Your second album Hard Water comes out next week. What can you share with us about it?
Hard Water is the best work any of us have ever done. It’s a little darker, little more risky, more rootsy and twangy. I feel like it’s earnest. To me it sounds classic — without trying to do the vintage retro thing. It’s contemporary music based on the roots. We spent a lot of time on this thing. Not just in the studio but also outside of the studio, tearing our hair out to make the lyrics right, trying to dial in the parts. I like the lyrics and the tones most of all. Our producer Brad Zeffren is a wiz with tones. I’m also happy that we got all four of us to sing on the album. Me, Tony, Dave and Adam all sing on the album’s last track “Aspartame” — it’s kinda like a messed up men’s choir. It sounds cool.
What’s your typical songwriting process, is there a primary songwriter or is it a pretty collaborative affair?
Primarily Adam and I are doing the songwriting, though Tony contributed and wrote a number of songs on this album. Dave does arranging and wrote a couple killer bridges on the album. So, yeah, I think it’s very much a team effort. We’re open to each other’s ideas. I’d like to say that as the band leader I’m a dictator with how songs should be but it’s not like that at all. I think we have confidence in each other’s ideas and feedback.
Are your songs autobiographical or where do you draw your inspirations?
A lot of the songs on Hard Water came from stories that emerged from playing places like Eastern Washington and Idaho. There’s something so unique, real and kinda sad about playing out there sometimes. “Wenatchee Eyes” came about when Adam and I played a duo show at a winery in George, WA and this gal was looking at him with this completely wine-drunk and oddly sexy stare. He turned to me and said, “she’s got Wenatchee eyes.” A song was born. We wrote “Pretty Plain Jane” while playing a forgettable show at John’s Alley in Moscow, Idaho. We forgot the show but remembered the song idea.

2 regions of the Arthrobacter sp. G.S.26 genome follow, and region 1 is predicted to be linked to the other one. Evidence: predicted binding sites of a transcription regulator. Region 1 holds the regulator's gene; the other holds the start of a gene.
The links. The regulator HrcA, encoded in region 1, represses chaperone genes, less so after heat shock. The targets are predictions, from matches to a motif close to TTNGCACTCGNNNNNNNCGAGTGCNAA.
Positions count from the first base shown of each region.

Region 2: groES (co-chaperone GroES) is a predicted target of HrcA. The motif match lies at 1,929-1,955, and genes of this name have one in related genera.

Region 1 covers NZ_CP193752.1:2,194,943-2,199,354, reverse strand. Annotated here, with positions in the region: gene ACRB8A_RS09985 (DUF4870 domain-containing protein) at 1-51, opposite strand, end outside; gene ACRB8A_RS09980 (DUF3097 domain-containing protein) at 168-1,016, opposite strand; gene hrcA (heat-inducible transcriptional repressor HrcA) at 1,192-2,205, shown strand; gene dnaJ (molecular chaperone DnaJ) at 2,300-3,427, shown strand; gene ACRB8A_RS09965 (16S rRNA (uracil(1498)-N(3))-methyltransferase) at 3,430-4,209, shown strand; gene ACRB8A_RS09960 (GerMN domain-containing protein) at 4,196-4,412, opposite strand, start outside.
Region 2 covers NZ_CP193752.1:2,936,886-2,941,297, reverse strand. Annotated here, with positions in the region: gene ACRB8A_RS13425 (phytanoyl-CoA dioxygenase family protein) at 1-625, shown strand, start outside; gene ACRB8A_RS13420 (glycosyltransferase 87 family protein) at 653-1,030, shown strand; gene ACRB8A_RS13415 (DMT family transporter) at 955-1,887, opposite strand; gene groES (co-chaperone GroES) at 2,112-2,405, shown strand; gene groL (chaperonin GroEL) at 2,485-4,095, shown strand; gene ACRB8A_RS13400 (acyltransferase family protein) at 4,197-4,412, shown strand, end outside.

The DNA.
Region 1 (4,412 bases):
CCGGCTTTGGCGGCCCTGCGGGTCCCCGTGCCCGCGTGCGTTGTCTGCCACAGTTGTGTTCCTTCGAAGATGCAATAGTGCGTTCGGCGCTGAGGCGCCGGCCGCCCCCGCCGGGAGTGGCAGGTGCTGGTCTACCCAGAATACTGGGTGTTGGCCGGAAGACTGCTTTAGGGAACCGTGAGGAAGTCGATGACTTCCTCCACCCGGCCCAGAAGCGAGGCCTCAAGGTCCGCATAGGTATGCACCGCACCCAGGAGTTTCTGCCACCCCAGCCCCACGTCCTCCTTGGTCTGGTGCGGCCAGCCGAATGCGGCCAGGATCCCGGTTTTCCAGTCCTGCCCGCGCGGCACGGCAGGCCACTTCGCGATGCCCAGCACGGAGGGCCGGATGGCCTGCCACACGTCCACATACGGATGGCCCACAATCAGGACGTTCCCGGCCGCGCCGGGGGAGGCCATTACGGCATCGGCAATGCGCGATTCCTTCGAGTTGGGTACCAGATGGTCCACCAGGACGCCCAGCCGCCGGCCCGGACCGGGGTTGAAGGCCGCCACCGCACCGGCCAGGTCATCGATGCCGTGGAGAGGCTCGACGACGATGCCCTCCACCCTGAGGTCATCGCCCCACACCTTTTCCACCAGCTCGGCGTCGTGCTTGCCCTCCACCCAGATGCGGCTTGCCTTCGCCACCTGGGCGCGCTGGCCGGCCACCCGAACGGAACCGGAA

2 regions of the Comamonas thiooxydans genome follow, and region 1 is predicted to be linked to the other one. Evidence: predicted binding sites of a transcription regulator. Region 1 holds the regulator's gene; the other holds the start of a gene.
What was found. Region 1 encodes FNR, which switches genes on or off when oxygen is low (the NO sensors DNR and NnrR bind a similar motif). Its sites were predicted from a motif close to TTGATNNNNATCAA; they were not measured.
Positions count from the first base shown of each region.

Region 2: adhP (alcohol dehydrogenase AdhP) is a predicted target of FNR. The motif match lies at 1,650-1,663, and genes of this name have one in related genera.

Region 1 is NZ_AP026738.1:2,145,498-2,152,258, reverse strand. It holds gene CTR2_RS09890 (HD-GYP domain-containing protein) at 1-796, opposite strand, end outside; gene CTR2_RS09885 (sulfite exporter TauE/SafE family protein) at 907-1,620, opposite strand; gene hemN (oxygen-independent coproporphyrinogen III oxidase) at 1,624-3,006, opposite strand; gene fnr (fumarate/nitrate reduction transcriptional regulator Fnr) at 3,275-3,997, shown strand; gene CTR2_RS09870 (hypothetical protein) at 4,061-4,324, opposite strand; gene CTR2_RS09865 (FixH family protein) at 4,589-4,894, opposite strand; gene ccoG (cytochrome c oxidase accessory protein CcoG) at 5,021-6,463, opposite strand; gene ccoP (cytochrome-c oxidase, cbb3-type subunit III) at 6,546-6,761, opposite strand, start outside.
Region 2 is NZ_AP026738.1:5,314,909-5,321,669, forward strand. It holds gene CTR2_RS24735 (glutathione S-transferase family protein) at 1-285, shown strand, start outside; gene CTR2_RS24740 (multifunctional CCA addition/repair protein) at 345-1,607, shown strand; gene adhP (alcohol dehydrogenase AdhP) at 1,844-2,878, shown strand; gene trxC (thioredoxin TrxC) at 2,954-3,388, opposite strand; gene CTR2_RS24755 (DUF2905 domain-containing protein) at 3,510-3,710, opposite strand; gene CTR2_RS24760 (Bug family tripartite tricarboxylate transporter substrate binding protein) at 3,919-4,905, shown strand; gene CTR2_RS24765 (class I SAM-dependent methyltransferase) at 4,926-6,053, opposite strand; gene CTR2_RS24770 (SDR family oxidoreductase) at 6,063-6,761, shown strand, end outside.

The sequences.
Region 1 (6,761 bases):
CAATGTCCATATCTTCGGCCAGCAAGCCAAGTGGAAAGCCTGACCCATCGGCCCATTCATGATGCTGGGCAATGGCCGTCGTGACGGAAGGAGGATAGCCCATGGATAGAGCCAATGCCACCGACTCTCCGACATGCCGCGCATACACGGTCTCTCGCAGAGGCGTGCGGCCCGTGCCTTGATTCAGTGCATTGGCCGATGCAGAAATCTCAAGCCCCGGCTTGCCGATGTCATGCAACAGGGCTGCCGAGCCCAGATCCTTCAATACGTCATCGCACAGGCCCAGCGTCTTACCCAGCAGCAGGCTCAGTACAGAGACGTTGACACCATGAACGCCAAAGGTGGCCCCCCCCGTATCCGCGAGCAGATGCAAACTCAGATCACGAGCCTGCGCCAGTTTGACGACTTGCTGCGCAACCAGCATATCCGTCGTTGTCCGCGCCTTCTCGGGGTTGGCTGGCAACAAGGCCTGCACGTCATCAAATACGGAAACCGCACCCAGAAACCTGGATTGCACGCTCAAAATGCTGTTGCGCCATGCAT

One of the tracks I like the best is “Freedom County” which is about some, let’s say “misguided” militia dudes from where I grew up, the Marysville/Arlington area. They tried to secede not from the country but from the county. It was a great story and I was happy to turn it into a bad-ass southern rock sounding epic tune.
What’s the story behind today’s song, “Long Time, No See?”
Growing up, my parents had an odd relationship and strange affinity for pawn shops. I guess the inspiration for this song comes from that but it also comes from when I actually used to work at a pawn shop in Mount Vernon with my buddy Levi. We saw some things that are hard to imagine. People pawning their whole CD collection for beer money. Old ladies bringing in hand guns. Us trying to tell burly mountain men that their rusty chain saws weren’t worth anything. It seemed like a ton of musicians and want-to-be musicians like to either work or frequent pawn shops. Dudes would come in, grab a guitar, call it an “axe” and play a similar blues lick before trying to talk us down in price. It was great fodder for this song. It captures that moment when you come back in a pawn shop and find someone is playing around with your old stuff. Long time, no see.
Unless you have tickets to Reykjavik, your next chance to catch Massy Ferguson will be during the upcoming City Arts Festival where they will be opening for psych-rock legend Roky Erikson and Seattle faves The Maldives at Neumos on Oct 21st. More dates and information on their website or their MySpace page. For now, here’s a video of their exploits in Austrailia last year: